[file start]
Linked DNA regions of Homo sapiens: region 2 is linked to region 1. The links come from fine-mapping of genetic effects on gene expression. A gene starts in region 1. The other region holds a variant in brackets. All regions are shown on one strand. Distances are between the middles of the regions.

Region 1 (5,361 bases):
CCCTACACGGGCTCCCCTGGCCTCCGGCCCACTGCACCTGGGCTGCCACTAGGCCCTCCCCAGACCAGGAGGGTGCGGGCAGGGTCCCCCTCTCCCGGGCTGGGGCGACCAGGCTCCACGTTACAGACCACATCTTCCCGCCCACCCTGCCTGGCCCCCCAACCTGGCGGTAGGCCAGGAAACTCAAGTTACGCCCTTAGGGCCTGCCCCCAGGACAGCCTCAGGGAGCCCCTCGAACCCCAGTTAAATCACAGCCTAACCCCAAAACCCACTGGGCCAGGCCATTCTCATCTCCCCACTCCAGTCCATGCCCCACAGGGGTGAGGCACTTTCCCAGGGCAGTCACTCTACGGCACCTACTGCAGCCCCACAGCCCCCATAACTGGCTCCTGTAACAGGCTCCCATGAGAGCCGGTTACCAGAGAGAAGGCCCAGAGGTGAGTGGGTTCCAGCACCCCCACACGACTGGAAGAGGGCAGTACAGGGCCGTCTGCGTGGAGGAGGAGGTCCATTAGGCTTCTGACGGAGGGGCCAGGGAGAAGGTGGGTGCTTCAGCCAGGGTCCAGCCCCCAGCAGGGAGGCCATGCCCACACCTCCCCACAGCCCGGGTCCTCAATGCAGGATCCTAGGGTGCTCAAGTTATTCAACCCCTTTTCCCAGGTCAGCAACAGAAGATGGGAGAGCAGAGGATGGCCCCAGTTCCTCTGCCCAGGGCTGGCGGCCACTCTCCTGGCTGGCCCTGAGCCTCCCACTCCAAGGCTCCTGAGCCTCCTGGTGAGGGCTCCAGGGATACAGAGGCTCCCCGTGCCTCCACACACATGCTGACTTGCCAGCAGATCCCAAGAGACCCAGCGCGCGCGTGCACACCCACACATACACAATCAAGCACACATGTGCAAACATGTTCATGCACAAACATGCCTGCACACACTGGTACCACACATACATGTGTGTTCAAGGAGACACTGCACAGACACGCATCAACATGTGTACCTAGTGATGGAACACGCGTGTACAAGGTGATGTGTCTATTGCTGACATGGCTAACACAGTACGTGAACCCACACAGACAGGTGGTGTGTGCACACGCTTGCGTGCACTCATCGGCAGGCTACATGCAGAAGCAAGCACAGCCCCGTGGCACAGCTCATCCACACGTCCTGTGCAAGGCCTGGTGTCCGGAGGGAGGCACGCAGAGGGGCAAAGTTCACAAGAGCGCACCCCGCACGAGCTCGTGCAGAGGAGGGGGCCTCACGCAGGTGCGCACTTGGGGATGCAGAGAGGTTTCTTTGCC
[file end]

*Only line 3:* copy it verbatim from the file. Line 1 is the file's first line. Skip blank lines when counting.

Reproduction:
CCCTACACGGGCTCCCCTGGCCTCCGGCCCACTGCACCTGGGCTGCCACTAGGCCCTCCCCAGACCAGGAGGGTGCGGGCAGGGTCCCCCTCTCCCGGGCTGGGGCGACCAGGCTCCACGTTACAGACCACATCTTCCCGCCCACCCTGCCTGGCCCCCCAACCTGGCGGTAGGCCAGGAAACTCAAGTTACGCCCTTAGGGCCTGCCCCCAGGACAGCCTCAGGGAGCCCCTCGAACCCCAGTTAAATCACAGCCTAACCCCAAAACCCACTGGGCCAGGCCATTCTCATCTCCCCACTCCAGTCCATGCCCCACAGGGGTGAGGCACTTTCCCAGGGCAGTCACTCTACGGCACCTACTGCAGCCCCACAGCCCCCATAACTGGCTCCTGTAACAGGCTCCCATGAGAGCCGGTTACCAGAGAGAAGGCCCAGAGGTGAGTGGGTTCCAGCACCCCCACACGACTGGAAGAGGGCAGTACAGGGCCGTCTGCGTGGAGGAGGAGGTCCATTAGGCTTCTGACGGAGGGGCCAGGGAGAAGGTGGGTGCTTCAGCCAGGGTCCAGCCCCCAGCAGGGAGGCCATGCCCACACCTCCCCACAGCCCGGGTCCTCAATGCAGGATCCTAGGGTGCTCAAGTTATTCAACCCCTTTTCCCAGGTCAGCAACAGAAGATGGGAGAGCAGAGGATGGCCCCAGTTCCTCTGCCCAGGGCTGGCGGCCACTCTCCTGGCTGGCCCTGAGCCTCCCACTCCAAGGCTCCTGAGCCTCCTGGTGAGGGCTCCAGGGATACAGAGGCTCCCCGTGCCTCCACACACATGCTGACTTGCCAGCAGATCCCAAGAGACCCAGCGCGCGCGTGCACACCCACACATACACAATCAAGCACACATGTGCAAACATGTTCATGCACAAACATGCCTGCACACACTGGTACCACACATACATGTGTGTTCAAGGAGACACTGCACAGACACGCATCAACATGTGTACCTAGTGATGGAACACGCGTGTACAAGGTGATGTGTCTATTGCTGACATGGCTAACACAGTACGTGAACCCACACAGACAGGTGGTGTGTGCACACGCTTGCGTGCACTCATCGGCAGGCTACATGCAGAAGCAAGCACAGCCCCGTGGCACAGCTCATCCACACGTCCTGTGCAAGGCCTGGTGTCCGGAGGGAGGCACGCAGAGGGGCAAAGTTCACAAGAGCGCACCCCGCACGAGCTCGTGCAGAGGAGGGGGCCTCACGCAGGTGCGCACTTGGGGATGCAGAGAGGTTTCTTTGCC